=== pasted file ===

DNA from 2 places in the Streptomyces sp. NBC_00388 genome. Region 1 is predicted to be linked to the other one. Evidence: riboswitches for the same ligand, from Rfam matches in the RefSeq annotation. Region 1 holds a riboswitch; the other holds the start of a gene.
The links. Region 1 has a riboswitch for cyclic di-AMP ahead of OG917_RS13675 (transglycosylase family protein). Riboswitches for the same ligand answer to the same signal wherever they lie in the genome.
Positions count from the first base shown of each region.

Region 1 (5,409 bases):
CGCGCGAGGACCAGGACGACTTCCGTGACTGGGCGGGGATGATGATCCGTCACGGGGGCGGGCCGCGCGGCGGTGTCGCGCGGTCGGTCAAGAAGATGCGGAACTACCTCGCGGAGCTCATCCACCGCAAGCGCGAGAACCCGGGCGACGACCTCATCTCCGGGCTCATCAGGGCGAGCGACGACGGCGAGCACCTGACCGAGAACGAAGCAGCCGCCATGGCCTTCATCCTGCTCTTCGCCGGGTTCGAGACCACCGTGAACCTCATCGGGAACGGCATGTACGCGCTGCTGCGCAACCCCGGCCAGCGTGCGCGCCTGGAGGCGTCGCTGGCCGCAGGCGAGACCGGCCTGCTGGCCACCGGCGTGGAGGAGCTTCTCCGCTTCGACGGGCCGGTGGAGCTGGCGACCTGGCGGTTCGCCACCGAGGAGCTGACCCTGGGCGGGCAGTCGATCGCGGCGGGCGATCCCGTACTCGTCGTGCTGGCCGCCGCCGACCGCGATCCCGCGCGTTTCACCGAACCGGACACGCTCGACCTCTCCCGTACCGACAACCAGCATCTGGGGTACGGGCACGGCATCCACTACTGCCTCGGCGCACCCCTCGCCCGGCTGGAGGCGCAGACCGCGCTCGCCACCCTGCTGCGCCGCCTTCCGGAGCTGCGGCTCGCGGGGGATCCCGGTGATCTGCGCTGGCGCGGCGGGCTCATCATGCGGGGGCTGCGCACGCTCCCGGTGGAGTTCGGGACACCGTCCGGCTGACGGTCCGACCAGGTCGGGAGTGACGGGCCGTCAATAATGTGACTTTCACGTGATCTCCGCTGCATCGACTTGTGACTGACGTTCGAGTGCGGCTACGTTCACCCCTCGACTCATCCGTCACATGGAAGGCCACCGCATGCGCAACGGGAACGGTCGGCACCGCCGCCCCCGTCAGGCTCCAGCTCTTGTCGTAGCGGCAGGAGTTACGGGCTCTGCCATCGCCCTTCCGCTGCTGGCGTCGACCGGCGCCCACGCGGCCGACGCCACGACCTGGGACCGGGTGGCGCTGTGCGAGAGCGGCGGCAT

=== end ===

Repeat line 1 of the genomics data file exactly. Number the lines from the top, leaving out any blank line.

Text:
DNA from 2 places in the Streptomyces sp. NBC_00388 genome. Region 1 is predicted to be linked to the other one. Evidence: riboswitches for the same ligand, from Rfam matches in the RefSeq annotation. Region 1 holds a riboswitch; the other holds the start of a gene.